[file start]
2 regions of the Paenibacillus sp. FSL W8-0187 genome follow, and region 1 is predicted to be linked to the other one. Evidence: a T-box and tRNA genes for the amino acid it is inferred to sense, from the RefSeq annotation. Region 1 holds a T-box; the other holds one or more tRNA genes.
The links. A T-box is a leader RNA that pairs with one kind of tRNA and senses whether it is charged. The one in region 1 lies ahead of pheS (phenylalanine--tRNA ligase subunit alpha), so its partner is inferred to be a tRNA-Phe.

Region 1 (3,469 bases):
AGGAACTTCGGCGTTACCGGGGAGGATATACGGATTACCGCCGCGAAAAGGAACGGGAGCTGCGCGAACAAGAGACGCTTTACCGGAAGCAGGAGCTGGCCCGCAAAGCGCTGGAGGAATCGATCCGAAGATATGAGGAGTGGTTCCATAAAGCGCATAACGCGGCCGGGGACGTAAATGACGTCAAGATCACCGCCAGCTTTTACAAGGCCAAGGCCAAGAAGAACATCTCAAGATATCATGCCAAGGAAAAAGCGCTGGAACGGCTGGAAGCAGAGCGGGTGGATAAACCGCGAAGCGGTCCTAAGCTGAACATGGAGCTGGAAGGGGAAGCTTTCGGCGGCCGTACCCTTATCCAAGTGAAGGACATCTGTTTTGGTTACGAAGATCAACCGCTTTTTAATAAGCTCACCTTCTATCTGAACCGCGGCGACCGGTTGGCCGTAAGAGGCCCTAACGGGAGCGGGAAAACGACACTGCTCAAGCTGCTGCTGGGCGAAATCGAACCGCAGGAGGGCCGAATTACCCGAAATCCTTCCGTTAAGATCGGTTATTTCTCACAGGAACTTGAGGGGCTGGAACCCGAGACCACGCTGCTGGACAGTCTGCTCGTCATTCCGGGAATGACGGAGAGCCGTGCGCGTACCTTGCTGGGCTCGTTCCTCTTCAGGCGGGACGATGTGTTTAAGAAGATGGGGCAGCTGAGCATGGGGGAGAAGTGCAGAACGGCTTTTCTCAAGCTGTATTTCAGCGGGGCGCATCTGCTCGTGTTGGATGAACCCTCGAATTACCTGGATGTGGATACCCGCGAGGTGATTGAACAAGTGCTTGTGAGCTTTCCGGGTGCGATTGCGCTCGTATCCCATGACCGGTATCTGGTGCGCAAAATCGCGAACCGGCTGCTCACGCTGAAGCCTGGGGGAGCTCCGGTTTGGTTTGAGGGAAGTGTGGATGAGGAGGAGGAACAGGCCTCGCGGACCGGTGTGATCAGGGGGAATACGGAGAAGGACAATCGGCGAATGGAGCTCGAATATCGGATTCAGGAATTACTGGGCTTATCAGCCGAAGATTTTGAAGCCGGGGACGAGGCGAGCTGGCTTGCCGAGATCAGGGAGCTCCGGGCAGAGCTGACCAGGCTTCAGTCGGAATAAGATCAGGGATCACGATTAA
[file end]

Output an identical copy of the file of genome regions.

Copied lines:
2 regions of the Paenibacillus sp. FSL W8-0187 genome follow, and region 1 is predicted to be linked to the other one. Evidence: a T-box and tRNA genes for the amino acid it is inferred to sense, from the RefSeq annotation. Region 1 holds a T-box; the other holds one or more tRNA genes.
The links. A T-box is a leader RNA that pairs with one kind of tRNA and senses whether it is charged. The one in region 1 lies ahead of pheS (phenylalanine--tRNA ligase subunit alpha), so its partner is inferred to be a tRNA-Phe.

Region 1 (3,469 bases):
AGGAACTTCGGCGTTACCGGGGAGGATATACGGATTACCGCCGCGAAAAGGAACGGGAGCTGCGCGAACAAGAGACGCTTTACCGGAAGCAGGAGCTGGCCCGCAAAGCGCTGGAGGAATCGATCCGAAGATATGAGGAGTGGTTCCATAAAGCGCATAACGCGGCCGGGGACGTAAATGACGTCAAGATCACCGCCAGCTTTTACAAGGCCAAGGCCAAGAAGAACATCTCAAGATATCATGCCAAGGAAAAAGCGCTGGAACGGCTGGAAGCAGAGCGGGTGGATAAACCGCGAAGCGGTCCTAAGCTGAACATGGAGCTGGAAGGGGAAGCTTTCGGCGGCCGTACCCTTATCCAAGTGAAGGACATCTGTTTTGGTTACGAAGATCAACCGCTTTTTAATAAGCTCACCTTCTATCTGAACCGCGGCGACCGGTTGGCCGTAAGAGGCCCTAACGGGAGCGGGAAAACGACACTGCTCAAGCTGCTGCTGGGCGAAATCGAACCGCAGGAGGGCCGAATTACCCGAAATCCTTCCGTTAAGATCGGTTATTTCTCACAGGAACTTGAGGGGCTGGAACCCGAGACCACGCTGCTGGACAGTCTGCTCGTCATTCCGGGAATGACGGAGAGCCGTGCGCGTACCTTGCTGGGCTCGTTCCTCTTCAGGCGGGACGATGTGTTTAAGAAGATGGGGCAGCTGAGCATGGGGGAGAAGTGCAGAACGGCTTTTCTCAAGCTGTATTTCAGCGGGGCGCATCTGCTCGTGTTGGATGAACCCTCGAATTACCTGGATGTGGATACCCGCGAGGTGATTGAACAAGTGCTTGTGAGCTTTCCGGGTGCGATTGCGCTCGTATCCCATGACCGGTATCTGGTGCGCAAAATCGCGAACCGGCTGCTCACGCTGAAGCCTGGGGGAGCTCCGGTTTGGTTTGAGGGAAGTGTGGATGAGGAGGAGGAACAGGCCTCGCGGACCGGTGTGATCAGGGGGAATACGGAGAAGGACAATCGGCGAATGGAGCTCGAATATCGGATTCAGGAATTACTGGGCTTATCAGCCGAAGATTTTGAAGCCGGGGACGAGGCGAGCTGGCTTGCCGAGATCAGGGAGCTCCGGGCAGAGCTGACCAGGCTTCAGTCGGAATAAGATCAGGGATCACGATTAA